Budget measures encourage modern skills, retraining
Signals a strategy for a more innovative, tech-fuelled economy.
OTTAWA — Finance Minister Bill Morneau’s federal budget spelled out part of the federal government’s policy playbook when it comes to giving future workers cutting-edge skills in response to Canada’s rapidly changing economic landscape.
A big part of the strategy, it seems, is to enlist the help of the provinces and territories to help turn Canada’s workforce into a 21st-century engine of economic growth.
Morneau’s budget, his second since the Liberals were elected in 2015, signals a strategy for a more innovative, tech-fuelled economy to ensure traditional workers don’t get left behind.
It includes $1.8 billion over six years to expand labour market development agreements – arrangements with the provinces and territories that help to finance a range of programs, including skills training.
Last year, during consultations on how to improve the agreements, stakeholders urged the government to make them more flexible and responsive to employers and workers.
The rapid pace of change can seem dizzying at times, Morneau said in the House of Commons after tabling the budget, but Canada can’t lose sight of the fact that it’s people who drive breakthroughs in innovation.
“As we create the jobs of tomorrow, we will support a culture of lifelong learning and skills training to help workers and their families adapt to the changing demands of our time.”
Angella MacEwen, an economist at the Canadian Labour Congress, welcomed the investment but said she would like to see how the government plans to measure outcomes.
“If we have a skills gap … do we have the data to tell us whether or not we are actually closing the right skills gaps and investing in the right areas,” she said. “We need to find out what that specific gap is to make sure we are closing it.”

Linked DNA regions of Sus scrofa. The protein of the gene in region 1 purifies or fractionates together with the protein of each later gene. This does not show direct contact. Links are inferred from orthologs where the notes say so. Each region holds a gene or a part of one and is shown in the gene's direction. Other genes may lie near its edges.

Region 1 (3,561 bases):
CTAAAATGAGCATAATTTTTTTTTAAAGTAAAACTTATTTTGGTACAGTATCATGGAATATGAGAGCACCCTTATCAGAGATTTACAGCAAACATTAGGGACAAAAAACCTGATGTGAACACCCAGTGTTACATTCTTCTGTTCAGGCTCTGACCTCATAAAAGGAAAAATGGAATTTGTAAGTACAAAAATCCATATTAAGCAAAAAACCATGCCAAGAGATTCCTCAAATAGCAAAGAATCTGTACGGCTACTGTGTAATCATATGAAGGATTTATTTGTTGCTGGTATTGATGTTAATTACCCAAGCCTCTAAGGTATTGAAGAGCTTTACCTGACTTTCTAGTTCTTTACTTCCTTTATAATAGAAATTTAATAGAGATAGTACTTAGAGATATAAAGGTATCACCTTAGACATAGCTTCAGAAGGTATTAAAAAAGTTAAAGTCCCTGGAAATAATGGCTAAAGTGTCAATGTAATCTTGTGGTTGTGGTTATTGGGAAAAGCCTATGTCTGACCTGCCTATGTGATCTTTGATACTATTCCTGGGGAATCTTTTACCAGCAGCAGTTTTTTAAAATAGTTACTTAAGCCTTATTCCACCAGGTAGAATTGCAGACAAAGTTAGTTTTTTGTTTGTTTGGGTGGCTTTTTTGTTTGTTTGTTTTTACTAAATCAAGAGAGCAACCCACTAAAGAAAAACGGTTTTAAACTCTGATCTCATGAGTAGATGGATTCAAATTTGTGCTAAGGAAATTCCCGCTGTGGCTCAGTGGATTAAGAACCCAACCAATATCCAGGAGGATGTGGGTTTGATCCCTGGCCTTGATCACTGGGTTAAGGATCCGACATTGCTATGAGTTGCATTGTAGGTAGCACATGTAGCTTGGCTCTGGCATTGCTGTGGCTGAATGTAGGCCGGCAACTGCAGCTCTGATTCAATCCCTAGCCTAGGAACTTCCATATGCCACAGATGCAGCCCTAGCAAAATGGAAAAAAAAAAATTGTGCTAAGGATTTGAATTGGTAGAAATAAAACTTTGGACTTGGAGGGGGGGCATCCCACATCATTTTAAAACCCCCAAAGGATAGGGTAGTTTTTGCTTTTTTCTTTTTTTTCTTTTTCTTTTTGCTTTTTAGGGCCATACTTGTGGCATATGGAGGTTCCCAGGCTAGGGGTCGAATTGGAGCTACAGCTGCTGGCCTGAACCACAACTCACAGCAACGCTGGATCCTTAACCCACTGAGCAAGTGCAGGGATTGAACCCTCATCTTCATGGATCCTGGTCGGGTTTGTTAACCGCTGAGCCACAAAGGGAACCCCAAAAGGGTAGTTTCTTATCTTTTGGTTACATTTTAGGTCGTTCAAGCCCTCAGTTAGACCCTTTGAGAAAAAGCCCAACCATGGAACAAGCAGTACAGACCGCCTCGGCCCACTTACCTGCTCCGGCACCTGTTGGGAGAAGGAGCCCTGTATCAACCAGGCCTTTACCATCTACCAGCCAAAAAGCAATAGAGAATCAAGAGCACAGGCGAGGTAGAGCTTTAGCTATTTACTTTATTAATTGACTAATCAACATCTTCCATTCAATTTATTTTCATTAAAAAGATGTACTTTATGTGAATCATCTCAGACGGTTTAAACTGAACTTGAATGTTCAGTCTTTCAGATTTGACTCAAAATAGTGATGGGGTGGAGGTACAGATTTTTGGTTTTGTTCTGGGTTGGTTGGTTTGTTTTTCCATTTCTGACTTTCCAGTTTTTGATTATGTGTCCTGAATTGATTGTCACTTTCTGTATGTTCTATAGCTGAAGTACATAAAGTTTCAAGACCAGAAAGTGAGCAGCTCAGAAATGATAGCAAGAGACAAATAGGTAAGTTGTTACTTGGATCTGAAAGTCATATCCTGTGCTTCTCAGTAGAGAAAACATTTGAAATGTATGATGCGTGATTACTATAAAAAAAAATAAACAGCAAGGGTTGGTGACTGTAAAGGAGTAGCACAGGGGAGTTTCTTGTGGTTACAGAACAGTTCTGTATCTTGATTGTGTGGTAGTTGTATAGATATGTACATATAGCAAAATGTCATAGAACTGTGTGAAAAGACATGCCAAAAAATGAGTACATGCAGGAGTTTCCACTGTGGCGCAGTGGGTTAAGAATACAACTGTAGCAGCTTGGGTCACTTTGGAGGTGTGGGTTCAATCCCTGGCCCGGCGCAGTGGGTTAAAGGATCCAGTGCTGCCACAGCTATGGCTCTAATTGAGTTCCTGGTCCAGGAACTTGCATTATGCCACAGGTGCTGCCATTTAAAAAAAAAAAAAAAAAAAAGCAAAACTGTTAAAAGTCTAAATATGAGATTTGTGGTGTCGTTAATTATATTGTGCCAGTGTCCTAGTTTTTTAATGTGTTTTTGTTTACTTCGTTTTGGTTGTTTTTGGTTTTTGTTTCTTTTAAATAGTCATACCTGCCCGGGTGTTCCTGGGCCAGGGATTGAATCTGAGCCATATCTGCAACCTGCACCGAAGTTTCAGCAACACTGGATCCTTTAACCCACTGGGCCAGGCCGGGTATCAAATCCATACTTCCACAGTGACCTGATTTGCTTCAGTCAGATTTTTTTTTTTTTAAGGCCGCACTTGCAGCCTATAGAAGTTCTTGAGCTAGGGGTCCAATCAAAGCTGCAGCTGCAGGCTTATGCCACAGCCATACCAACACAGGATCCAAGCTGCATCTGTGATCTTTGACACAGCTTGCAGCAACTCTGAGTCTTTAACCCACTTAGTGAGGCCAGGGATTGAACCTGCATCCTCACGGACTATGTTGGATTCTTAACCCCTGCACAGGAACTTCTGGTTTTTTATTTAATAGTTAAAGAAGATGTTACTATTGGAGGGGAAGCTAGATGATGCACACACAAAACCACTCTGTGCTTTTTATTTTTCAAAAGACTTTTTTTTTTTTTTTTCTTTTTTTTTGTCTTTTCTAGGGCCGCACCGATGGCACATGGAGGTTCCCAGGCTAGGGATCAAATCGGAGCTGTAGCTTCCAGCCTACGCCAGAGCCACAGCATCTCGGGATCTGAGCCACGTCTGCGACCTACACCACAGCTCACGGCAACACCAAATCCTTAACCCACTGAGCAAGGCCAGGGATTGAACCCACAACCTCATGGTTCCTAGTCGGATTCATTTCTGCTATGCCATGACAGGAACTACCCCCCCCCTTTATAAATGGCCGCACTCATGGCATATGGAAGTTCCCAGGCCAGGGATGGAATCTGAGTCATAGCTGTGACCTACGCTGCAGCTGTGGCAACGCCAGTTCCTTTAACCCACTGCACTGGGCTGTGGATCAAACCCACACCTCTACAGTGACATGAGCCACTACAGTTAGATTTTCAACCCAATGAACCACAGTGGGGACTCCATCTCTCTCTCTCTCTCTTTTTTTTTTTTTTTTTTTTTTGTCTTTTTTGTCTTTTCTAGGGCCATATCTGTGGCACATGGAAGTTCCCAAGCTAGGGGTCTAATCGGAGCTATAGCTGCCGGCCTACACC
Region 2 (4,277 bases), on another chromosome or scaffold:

The government is also looking to get students the skills and work experience required to kick-start their careers, Morneau said, as he described efforts to make it more affordable for adults to learn skills and to help the unemployed.
The budget commits $287.2 million over three years for a pilot project designed to test how to make it easier for adults for qualify for Canada student loans and grants.
It also includes $132.4 million over four years, beginning in 2018-19, to allow unemployed Canadians the chance to pursue training while receiving employment insurance so they do not need to fear losing the benefit.
Morneau also said the government is looking to assist indigenous people who are among the youngest and fastest growing segments of the population.
The budget includes $90 million over two years for the post-secondary student support program _ funding that still falls well short of a 2015 campaign promise to spend $50 million annually on the program, which supports indigenous students.
“I’ve always said there’s no better way to get our people out of poverty than a good education,” Assembly of First Nations National Chief Perry Bellegarde said in an interview.
“When you’ve got First Nations students on the wait list and they can’t go to university when they’ve been accepted because there’s a lack of resources, that’s not right.”
Anne-Marie Roy, national deputy chair for the Canadian Federation of Students, said her organization wanted to see $50 million earmarked annually as promised during the campaign.
The budget also details plans for a partnership with Indspire, an indigenous-led registered charitable organization that assists First Nations, Inuit and Metis students with financial support to complete their education and contribute to the economy.
It proposes giving the organization $5 million a year for five years if it raises $3 million per year in matching funds from the private sector.
“They’re investing in human capital; that’s why it is important,” Bellegarde said.